Almost 62,000 people have been evacuated in Malaysia, a Fire and Rescue Department chief told The Anadolu Agency on Wednesday. He added that between 100 to 200 others – mostly tourists -- were stranded at a national park in Pahang state during the heaviest rainfall in 40 years.
"They are stranded in three resorts around the national park. We are using helicopter and boats to retrieve them,” Wan Mohd Nor Ibrahim said in a text message. “The utmost priority would be their safety."
Visitors and staff at the Mutiara Taman Negara Resort were stranded after riverbanks overflowed across the park, which spans more than 1 million acres and recorded its highest rainfall since 1971.
Ibrahim said the flood situation across Malaysia’s East Coast states was getting worse day by day, making it necessary to establish more evacuation centers.
Explaining that the people of the region are familiar with the rainy season, he said, “It was just that this year, we didn't expect such rainfall which causes unexpected chaos."
In Indonesia, more than 34,500 people have been displaced on the islands of Java and Sumatra amid heavy downpour that left around 7,370 homes submerged since last week.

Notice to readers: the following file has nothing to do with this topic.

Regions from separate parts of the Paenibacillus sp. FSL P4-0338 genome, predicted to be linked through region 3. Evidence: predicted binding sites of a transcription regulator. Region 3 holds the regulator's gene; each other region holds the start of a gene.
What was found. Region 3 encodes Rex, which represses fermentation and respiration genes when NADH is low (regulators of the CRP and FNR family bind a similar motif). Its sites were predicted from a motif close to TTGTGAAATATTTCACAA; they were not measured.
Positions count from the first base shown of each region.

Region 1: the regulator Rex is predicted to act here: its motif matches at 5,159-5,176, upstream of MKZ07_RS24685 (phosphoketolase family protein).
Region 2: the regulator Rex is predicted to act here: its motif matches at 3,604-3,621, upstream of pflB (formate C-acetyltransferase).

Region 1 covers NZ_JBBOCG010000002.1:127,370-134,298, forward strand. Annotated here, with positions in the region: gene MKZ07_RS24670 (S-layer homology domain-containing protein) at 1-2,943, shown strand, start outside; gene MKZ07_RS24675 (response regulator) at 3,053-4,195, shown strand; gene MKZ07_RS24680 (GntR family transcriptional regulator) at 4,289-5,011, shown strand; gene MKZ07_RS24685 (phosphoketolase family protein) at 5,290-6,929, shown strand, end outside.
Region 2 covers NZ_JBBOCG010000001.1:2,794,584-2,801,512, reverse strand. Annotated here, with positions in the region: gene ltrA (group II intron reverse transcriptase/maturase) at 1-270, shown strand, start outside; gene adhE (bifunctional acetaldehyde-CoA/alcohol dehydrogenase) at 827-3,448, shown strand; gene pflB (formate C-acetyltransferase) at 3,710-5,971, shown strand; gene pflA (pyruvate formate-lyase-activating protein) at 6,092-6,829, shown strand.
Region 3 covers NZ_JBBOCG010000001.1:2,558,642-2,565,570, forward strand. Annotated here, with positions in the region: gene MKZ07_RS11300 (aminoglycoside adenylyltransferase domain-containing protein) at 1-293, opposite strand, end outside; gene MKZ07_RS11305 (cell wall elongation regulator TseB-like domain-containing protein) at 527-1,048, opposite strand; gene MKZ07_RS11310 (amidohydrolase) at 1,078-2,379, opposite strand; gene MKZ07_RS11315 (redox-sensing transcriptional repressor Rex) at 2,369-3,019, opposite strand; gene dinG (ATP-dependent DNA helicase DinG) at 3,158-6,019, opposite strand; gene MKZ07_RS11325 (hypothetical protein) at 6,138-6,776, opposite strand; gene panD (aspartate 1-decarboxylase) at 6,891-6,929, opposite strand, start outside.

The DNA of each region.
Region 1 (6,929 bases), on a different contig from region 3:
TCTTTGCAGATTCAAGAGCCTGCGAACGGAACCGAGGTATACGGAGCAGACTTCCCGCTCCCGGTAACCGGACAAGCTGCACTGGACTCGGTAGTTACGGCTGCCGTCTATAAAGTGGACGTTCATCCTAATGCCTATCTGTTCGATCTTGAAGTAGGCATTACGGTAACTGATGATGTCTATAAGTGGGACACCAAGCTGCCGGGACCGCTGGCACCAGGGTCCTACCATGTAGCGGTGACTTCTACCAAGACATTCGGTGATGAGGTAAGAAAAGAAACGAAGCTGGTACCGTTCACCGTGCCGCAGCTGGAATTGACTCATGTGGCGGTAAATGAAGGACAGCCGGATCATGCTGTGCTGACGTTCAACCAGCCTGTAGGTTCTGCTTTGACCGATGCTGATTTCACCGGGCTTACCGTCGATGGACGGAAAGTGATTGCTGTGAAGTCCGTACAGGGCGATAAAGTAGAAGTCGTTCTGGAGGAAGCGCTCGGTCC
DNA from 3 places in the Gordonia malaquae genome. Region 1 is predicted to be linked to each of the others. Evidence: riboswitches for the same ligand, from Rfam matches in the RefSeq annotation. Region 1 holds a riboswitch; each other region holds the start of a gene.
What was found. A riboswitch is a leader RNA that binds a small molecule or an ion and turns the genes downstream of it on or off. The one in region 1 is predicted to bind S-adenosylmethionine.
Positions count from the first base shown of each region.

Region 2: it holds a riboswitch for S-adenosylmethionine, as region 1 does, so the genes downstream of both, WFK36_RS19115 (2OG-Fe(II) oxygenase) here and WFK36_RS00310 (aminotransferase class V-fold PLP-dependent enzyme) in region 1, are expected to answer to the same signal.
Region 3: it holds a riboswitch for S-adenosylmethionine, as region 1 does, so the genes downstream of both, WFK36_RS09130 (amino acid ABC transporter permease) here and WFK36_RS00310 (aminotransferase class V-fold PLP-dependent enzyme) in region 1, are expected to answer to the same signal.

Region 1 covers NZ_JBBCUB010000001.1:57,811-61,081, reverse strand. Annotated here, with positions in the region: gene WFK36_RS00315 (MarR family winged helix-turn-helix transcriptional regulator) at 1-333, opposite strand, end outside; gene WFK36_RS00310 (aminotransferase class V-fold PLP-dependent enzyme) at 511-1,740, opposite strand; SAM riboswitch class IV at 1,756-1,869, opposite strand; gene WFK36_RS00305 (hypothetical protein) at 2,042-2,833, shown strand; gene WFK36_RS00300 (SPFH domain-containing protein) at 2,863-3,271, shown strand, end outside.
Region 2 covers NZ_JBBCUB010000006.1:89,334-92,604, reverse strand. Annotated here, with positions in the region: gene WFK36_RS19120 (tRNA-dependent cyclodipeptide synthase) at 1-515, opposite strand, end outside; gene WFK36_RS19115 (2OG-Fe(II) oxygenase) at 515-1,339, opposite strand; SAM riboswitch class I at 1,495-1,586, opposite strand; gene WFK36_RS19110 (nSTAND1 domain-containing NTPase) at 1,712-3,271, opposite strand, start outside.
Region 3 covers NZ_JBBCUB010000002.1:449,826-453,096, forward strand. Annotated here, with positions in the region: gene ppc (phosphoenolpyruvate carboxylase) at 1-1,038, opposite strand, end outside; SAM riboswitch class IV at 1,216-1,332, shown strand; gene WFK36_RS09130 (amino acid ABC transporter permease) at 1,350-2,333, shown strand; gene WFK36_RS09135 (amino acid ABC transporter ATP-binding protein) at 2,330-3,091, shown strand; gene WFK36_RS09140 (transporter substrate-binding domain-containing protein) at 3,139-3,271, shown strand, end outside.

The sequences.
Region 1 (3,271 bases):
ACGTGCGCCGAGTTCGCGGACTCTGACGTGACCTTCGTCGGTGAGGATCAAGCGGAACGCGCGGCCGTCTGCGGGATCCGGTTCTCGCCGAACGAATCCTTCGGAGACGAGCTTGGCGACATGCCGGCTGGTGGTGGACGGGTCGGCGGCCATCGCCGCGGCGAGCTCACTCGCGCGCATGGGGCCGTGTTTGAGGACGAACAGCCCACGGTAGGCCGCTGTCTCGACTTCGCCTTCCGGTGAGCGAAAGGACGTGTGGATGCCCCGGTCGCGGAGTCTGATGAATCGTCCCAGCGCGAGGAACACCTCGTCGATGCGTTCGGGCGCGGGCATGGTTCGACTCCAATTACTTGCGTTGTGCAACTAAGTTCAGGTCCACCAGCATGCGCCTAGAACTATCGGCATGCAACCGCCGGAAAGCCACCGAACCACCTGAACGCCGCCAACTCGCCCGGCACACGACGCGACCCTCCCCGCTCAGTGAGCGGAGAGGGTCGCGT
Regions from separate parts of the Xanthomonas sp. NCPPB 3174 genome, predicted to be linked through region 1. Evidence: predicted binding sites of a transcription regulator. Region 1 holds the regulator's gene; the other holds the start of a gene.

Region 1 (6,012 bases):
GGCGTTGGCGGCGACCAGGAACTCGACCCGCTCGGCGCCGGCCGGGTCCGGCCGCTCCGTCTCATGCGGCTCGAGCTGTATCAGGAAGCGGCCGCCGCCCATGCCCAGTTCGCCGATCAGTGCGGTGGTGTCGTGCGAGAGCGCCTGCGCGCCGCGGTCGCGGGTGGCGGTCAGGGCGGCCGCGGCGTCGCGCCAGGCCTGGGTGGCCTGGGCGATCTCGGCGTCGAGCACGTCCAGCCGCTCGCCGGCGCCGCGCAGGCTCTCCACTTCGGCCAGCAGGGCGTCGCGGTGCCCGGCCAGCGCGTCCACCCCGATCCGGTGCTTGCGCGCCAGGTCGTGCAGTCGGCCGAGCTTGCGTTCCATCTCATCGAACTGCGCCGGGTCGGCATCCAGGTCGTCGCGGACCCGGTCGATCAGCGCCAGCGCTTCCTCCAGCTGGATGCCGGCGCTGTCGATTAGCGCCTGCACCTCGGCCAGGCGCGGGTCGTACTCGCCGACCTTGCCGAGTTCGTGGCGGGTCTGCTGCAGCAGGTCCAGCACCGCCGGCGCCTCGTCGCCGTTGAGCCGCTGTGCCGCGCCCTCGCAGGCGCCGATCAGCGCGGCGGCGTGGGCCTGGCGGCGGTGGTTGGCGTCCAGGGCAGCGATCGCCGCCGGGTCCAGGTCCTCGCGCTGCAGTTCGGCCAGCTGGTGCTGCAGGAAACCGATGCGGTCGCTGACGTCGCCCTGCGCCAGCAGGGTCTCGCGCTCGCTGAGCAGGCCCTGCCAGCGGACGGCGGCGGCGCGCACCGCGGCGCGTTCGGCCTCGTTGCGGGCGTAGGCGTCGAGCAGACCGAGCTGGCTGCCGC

Sutopo Purwo Nugroho, national disaster management agency spokesperson, said in a press release that “there were no fatalities" in the flooding in the provinces of Aceh and West Java.
Around 28,000 people were forced to take shelter in makeshift tents and buildings located on higher ground in Aceh’s Tamiang Regency as water levels reached heights of 40 –150 cm. Meanwhile, more than 6,600 others have evacuated their homes in West Java since the Citarum River – the largest and longest in the province – began overflowing Thursday.
"People in the area are familiar with the Citarum River overflow caused by floods," said Sutopo. He adding that disaster management officials, police and soldiers have been helping in evacuation efforts and setting up tents, public kitchens and health services.
Sutopo predicted that natural disasters in Indonesia would mount in January, coinciding with the peak of the rainy season.
"During January-March, the rain will be high. There will be lot of floods and landslides," he said.
The tropical Southeast Asian nations of Malaysia and Indonesia experience flooding-related incidents during the monsoon season every year.
While eastern Malaysia faces flood threats during the Northeast Monsoon, there are around 1,295 natural disaster cases per year in Indonesia, particularly in Java and Sumatra in December.
In the latest incident earlier this month, heavy rainfall triggered a landslide in Central Java province that claimed 95 lives and left 13 others missing. Landslides have caused over 340 deaths this year, more than any other natural disaster in Indonesia.